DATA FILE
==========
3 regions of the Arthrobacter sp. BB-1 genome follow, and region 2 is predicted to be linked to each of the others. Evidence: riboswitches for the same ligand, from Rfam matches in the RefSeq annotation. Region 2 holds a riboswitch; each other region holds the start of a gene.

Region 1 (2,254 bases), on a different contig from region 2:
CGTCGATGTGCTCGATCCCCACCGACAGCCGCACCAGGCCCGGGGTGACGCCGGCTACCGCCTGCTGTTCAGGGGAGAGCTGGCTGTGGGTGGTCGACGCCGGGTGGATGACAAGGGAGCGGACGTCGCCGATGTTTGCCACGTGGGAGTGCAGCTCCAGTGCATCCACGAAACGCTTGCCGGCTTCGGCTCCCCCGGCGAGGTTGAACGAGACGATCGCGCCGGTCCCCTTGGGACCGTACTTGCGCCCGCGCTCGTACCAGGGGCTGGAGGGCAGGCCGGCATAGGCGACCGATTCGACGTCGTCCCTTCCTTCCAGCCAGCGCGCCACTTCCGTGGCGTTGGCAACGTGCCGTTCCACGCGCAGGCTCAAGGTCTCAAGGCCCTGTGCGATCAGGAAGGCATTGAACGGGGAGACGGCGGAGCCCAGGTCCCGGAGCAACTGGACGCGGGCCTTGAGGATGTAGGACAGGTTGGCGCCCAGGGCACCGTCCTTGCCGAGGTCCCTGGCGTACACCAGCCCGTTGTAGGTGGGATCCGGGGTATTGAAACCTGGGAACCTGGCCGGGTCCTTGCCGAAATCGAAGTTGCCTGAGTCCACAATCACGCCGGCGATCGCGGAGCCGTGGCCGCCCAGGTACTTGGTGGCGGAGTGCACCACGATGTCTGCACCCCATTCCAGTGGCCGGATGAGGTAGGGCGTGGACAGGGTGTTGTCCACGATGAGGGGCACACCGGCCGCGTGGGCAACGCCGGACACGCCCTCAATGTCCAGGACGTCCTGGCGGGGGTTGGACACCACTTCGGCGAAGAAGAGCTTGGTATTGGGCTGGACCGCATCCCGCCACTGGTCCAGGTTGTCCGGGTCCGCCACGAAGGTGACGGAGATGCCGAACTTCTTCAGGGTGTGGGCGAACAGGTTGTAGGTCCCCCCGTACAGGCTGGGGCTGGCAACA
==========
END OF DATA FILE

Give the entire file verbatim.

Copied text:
3 regions of the Arthrobacter sp. BB-1 genome follow, and region 2 is predicted to be linked to each of the others. Evidence: riboswitches for the same ligand, from Rfam matches in the RefSeq annotation. Region 2 holds a riboswitch; each other region holds the start of a gene.

Region 1 (2,254 bases), on a different contig from region 2:
CGTCGATGTGCTCGATCCCCACCGACAGCCGCACCAGGCCCGGGGTGACGCCGGCTACCGCCTGCTGTTCAGGGGAGAGCTGGCTGTGGGTGGTCGACGCCGGGTGGATGACAAGGGAGCGGACGTCGCCGATGTTTGCCACGTGGGAGTGCAGCTCCAGTGCATCCACGAAACGCTTGCCGGCTTCGGCTCCCCCGGCGAGGTTGAACGAGACGATCGCGCCGGTCCCCTTGGGACCGTACTTGCGCCCGCGCTCGTACCAGGGGCTGGAGGGCAGGCCGGCATAGGCGACCGATTCGACGTCGTCCCTTCCTTCCAGCCAGCGCGCCACTTCCGTGGCGTTGGCAACGTGCCGTTCCACGCGCAGGCTCAAGGTCTCAAGGCCCTGTGCGATCAGGAAGGCATTGAACGGGGAGACGGCGGAGCCCAGGTCCCGGAGCAACTGGACGCGGGCCTTGAGGATGTAGGACAGGTTGGCGCCCAGGGCACCGTCCTTGCCGAGGTCCCTGGCGTACACCAGCCCGTTGTAGGTGGGATCCGGGGTATTGAAACCTGGGAACCTGGCCGGGTCCTTGCCGAAATCGAAGTTGCCTGAGTCCACAATCACGCCGGCGATCGCGGAGCCGTGGCCGCCCAGGTACTTGGTGGCGGAGTGCACCACGATGTCTGCACCCCATTCCAGTGGCCGGATGAGGTAGGGCGTGGACAGGGTGTTGTCCACGATGAGGGGCACACCGGCCGCGTGGGCAACGCCGGACACGCCCTCAATGTCCAGGACGTCCTGGCGGGGGTTGGACACCACTTCGGCGAAGAAGAGCTTGGTATTGGGCTGGACCGCATCCCGCCACTGGTCCAGGTTGTCCGGGTCCGCCACGAAGGTGACGGAGATGCCGAACTTCTTCAGGGTGTGGGCGAACAGGTTGTAGGTCCCCCCGTACAGGCTGGGGCTGGCAACA